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Beirut Pact


Najib Mikati and his team of economists gave a brief summary of their “Road to Beirut Pact”, a document covering all available options aimed at boosting the country’s national economy. The Pact is not, as the tam puts it, ‘sacred’, but could be revised and amended in order to make it a source of agreement between various political and economic bodies. Experts from the World Bank and the International Monetary Fund have already discussed and debated The Pact, later presented to the Council of Ministers and all representatives of various economic commissions.

Premier Mikati reiterated that The Pact will be available online to all Lebanese should they wish to read it and voice an opinion. All interested parties will receive a copy of The Pact in preparation of a final document to be presented to the international committee to rally support.

Major Guidelines

Premier Mikati summed up the broad headlines of The Pact:

  Lebanon’s economy to be perceived as based on long term growth strategies, providing equal job opportunities to improve the standards of living
  Major economic and social challenges to be addressed with their various options and conclusions
  A methodology of work to comprise various work commissions implementing detailed reforms, to be later compiled in a comprehensive socio-economic program

Beneficial Concessions

Premier Mikati indicated that in order to achieve economic growth, concessions must be made to Cabinet by all political, economic, and social parties on a series of interrelated policies, on legislations, and on various reform measures.

He said this should encourage Cabinet to move forward, as the moment is propitious for Lebanon, with the ongoing support of the international community, following the democratic drive of the Lebanese. This would achieve long-lasting results, averting the various pressures presently exerted on Lebanon.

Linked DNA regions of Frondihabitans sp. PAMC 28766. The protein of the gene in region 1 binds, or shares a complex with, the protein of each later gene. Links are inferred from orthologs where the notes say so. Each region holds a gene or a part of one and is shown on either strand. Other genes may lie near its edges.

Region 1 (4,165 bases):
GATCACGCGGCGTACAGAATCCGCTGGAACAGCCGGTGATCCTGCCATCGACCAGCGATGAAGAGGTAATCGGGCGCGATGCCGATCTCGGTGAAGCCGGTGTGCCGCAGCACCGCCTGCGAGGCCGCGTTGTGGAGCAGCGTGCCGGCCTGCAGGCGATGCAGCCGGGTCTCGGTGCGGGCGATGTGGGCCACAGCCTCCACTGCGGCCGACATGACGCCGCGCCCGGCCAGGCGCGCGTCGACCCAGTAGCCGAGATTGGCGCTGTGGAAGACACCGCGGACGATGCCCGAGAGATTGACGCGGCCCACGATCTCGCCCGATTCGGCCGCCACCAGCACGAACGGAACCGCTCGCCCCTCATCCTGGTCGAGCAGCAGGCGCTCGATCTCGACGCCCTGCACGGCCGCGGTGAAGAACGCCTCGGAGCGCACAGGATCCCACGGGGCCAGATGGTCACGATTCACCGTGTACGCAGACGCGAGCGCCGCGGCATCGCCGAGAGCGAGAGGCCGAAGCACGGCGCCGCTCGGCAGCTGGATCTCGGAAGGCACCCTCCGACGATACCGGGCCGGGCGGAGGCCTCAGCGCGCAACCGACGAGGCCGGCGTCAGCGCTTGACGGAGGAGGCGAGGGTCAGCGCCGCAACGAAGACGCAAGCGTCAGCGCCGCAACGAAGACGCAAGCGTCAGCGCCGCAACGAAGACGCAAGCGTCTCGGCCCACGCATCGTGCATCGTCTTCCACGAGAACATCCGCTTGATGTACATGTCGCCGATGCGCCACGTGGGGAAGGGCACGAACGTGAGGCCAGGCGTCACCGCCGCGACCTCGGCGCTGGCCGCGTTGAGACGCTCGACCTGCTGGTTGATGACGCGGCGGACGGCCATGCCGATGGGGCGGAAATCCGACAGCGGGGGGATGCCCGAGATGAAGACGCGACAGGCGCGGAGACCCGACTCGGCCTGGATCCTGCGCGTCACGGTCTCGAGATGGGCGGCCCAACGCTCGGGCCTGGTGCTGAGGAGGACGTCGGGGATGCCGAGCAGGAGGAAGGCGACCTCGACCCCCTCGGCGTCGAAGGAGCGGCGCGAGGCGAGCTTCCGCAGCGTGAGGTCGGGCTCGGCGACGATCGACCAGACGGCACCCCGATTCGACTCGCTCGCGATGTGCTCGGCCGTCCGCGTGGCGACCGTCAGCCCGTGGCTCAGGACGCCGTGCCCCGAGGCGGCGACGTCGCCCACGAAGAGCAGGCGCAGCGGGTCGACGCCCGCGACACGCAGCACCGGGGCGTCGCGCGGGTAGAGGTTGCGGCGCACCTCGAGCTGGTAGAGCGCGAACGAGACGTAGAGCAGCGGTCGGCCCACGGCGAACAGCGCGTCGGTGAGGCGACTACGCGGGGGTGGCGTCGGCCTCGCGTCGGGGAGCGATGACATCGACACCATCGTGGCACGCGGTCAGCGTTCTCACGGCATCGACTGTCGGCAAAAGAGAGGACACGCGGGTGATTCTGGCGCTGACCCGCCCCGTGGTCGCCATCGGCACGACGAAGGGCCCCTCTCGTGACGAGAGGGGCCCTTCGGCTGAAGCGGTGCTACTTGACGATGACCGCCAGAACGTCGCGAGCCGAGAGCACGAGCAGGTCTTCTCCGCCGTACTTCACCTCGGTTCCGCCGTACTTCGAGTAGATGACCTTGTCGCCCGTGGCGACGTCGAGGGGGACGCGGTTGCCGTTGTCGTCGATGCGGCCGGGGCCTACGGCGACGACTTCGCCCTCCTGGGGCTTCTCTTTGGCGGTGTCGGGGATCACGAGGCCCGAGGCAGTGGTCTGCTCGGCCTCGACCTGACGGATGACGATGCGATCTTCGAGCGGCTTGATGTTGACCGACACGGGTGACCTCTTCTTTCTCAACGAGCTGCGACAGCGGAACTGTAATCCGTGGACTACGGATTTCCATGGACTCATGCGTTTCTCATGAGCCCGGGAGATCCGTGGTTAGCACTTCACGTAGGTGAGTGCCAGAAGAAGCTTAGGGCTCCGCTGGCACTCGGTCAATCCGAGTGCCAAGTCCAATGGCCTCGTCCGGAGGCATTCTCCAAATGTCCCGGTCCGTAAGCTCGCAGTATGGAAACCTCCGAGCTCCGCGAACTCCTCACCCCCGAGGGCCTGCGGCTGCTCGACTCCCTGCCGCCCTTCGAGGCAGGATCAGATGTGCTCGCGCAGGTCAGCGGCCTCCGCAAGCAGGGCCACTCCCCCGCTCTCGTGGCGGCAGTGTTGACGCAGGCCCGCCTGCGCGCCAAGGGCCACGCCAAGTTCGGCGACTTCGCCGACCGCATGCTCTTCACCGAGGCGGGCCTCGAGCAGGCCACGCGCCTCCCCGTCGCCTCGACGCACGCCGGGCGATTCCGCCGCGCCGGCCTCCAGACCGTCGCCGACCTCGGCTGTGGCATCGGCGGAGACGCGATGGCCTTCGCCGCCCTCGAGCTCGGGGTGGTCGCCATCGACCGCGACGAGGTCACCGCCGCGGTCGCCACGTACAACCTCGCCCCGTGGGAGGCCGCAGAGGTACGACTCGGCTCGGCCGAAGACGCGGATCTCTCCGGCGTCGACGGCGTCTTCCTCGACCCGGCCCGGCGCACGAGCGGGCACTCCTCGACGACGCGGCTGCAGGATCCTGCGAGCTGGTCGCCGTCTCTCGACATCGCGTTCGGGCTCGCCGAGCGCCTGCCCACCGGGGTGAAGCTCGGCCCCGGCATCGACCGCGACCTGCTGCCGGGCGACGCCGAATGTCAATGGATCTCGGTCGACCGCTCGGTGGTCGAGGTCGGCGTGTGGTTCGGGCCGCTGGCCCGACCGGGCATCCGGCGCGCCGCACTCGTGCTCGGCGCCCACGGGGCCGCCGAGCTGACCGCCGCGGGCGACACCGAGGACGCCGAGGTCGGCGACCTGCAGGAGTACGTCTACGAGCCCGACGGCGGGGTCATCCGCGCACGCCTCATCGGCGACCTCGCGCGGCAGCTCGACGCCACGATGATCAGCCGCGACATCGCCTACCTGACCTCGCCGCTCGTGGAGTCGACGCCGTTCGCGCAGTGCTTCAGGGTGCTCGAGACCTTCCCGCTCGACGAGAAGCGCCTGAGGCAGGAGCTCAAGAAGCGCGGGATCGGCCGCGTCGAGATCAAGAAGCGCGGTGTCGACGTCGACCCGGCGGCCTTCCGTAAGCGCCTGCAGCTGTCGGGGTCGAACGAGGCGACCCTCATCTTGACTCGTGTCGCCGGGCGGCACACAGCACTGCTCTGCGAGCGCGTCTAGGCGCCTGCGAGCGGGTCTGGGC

Lebanon, says Premier Mikati, and since the Taef Agreement, has always been subjected to calls for economic reforms. Some of these reforms were only partly implemented, with no fruitful results, while other major achievements were made in other fields. One of the major causes of not promoting drastic economic reforms was political bickering. This resulted in some economic reforms being implemented while others have not, and all for political benefits.

Towards a New Agreement

By achieving these objectives, one would reach a long-lasting national pact setting the grounds for a new socio-economic agreement. Hence the title “The Road to Beirut Pact”.

Under the leadership of Premier Mikati, his Cabinet focused on bringing together all political, social and economic parties in order to draw up a strategy confronting the country’s economic and social challenges. It is hoped this will lead to a national program based on mutual concessions enabling Lebanon to rally support from the international committee and to boost the national economy.

Premier Mikati asserted that it is high time to move forward from political slogans to practical strategies, a crucial step to further develop economic debate, complementing the efforts of the government to move the political standards to a new level.

An Economic Taef Agreement

Premier Miakti concluded by saying that the “Beirut Pact” should be legalized, becoming a binding agreement after ‘all partners of Lebanon and with no exception’ agree on all its points. This “Pact’ is a not measure imposed on Lebanon by a regional or an international party but a global contract, reached by consensus between all Lebanese parties. It could be labeled as ‘The Taef Accord for Economy and Growth’.

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